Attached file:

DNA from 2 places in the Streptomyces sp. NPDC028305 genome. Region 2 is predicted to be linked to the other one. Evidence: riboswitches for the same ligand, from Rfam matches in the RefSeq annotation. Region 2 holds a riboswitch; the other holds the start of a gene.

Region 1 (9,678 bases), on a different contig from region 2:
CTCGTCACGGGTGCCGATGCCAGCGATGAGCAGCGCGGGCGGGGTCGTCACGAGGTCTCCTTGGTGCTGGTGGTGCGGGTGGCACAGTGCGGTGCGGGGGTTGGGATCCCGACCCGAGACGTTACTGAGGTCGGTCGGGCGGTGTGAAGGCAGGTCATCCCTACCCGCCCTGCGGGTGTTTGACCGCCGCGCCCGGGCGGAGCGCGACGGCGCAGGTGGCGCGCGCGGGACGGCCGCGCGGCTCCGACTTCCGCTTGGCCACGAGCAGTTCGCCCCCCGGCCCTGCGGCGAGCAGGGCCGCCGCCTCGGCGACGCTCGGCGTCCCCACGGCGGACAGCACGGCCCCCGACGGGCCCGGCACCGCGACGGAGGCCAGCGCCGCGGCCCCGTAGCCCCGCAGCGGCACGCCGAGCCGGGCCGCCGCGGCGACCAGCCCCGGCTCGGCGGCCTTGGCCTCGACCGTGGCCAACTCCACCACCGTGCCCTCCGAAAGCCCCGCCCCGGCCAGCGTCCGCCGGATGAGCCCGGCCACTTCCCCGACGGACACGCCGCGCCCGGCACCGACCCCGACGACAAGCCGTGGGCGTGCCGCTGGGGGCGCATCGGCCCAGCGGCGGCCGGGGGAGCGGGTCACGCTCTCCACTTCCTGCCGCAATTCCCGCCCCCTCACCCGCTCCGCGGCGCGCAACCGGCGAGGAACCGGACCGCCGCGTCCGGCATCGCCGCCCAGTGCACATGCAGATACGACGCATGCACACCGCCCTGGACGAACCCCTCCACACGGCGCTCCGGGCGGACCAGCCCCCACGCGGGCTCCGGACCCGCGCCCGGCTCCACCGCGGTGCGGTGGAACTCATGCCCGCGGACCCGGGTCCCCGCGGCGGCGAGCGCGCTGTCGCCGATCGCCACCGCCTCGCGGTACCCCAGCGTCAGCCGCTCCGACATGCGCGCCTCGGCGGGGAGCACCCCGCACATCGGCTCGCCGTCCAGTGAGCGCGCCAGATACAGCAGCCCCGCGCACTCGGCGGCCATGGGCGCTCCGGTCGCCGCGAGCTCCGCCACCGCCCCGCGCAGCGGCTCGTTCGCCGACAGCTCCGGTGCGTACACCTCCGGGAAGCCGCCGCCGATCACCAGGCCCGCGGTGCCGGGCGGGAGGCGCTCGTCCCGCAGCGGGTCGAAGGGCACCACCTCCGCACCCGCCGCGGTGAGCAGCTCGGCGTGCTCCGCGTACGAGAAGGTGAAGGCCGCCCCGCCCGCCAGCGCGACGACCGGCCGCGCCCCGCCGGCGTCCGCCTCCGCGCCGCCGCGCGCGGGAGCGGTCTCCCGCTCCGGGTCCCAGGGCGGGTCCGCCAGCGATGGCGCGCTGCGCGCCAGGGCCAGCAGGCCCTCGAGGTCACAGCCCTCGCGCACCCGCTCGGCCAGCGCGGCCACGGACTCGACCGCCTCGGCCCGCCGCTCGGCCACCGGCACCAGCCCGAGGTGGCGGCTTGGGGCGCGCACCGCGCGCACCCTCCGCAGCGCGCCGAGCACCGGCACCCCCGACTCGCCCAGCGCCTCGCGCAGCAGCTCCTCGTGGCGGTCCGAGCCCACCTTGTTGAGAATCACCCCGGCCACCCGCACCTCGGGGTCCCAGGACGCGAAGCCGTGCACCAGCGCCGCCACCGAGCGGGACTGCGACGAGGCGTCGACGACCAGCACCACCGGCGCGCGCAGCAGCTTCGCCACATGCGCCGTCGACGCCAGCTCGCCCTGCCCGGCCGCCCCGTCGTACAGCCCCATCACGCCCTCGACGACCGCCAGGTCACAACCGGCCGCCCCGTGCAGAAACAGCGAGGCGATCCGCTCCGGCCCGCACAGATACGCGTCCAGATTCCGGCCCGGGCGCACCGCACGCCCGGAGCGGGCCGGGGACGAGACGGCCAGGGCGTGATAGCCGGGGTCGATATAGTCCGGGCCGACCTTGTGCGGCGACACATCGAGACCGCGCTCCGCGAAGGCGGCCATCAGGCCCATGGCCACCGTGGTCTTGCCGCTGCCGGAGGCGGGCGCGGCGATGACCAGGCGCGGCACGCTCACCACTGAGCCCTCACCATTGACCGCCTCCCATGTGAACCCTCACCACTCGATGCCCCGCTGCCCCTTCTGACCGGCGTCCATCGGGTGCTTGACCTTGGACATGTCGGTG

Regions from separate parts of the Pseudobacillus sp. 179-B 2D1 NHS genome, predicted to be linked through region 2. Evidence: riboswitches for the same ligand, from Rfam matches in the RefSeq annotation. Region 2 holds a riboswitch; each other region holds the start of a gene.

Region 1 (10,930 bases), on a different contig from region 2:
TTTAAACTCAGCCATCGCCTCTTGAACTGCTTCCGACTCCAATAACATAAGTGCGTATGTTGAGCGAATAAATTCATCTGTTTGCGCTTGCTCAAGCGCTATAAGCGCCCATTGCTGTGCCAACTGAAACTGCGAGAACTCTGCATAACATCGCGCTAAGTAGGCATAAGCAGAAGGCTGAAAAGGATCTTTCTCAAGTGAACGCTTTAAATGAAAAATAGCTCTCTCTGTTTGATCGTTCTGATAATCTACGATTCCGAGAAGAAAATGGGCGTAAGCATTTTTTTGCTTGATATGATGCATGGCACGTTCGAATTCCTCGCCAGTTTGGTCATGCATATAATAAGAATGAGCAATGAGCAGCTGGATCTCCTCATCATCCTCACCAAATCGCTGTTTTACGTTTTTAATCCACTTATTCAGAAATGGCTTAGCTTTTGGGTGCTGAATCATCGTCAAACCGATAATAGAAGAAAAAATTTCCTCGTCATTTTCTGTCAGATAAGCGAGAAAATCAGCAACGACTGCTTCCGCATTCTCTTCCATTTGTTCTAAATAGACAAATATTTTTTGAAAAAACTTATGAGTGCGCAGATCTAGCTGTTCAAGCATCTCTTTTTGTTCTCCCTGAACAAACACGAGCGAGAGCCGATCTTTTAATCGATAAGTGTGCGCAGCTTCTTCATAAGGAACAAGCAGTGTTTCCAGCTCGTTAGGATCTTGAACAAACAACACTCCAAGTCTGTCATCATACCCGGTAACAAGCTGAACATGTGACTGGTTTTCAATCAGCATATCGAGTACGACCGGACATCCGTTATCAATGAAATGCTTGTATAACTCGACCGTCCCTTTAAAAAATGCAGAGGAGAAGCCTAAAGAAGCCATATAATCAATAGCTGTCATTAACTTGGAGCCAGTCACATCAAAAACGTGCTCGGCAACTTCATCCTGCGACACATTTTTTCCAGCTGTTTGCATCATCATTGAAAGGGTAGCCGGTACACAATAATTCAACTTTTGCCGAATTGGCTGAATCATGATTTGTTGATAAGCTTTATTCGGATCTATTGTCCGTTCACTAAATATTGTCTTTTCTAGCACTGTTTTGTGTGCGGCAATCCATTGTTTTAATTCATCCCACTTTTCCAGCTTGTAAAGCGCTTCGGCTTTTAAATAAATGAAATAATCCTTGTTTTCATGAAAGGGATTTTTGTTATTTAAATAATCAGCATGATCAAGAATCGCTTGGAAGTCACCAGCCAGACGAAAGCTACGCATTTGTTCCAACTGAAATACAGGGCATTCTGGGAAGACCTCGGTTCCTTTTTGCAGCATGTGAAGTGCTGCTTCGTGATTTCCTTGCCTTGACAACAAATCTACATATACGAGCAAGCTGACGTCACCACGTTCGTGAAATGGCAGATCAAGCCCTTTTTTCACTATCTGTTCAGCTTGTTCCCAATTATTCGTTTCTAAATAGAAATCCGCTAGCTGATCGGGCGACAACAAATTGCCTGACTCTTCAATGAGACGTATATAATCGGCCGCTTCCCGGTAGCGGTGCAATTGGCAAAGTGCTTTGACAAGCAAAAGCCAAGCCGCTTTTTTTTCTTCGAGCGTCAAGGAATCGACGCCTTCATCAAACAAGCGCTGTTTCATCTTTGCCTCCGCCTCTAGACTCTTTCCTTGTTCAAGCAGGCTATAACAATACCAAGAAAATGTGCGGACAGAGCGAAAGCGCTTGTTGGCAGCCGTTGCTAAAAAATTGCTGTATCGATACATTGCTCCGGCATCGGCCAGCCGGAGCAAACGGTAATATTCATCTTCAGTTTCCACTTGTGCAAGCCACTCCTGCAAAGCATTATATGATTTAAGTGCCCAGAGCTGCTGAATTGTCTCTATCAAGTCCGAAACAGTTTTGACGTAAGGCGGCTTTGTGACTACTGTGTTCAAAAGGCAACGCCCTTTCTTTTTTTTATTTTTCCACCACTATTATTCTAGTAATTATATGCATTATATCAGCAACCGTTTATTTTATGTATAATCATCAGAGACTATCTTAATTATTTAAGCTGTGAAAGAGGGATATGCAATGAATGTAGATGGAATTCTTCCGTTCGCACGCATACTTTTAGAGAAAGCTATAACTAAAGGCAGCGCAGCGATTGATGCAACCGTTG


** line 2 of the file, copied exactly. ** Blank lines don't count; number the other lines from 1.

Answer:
Region 1 (9,678 bases), on a different contig from region 2: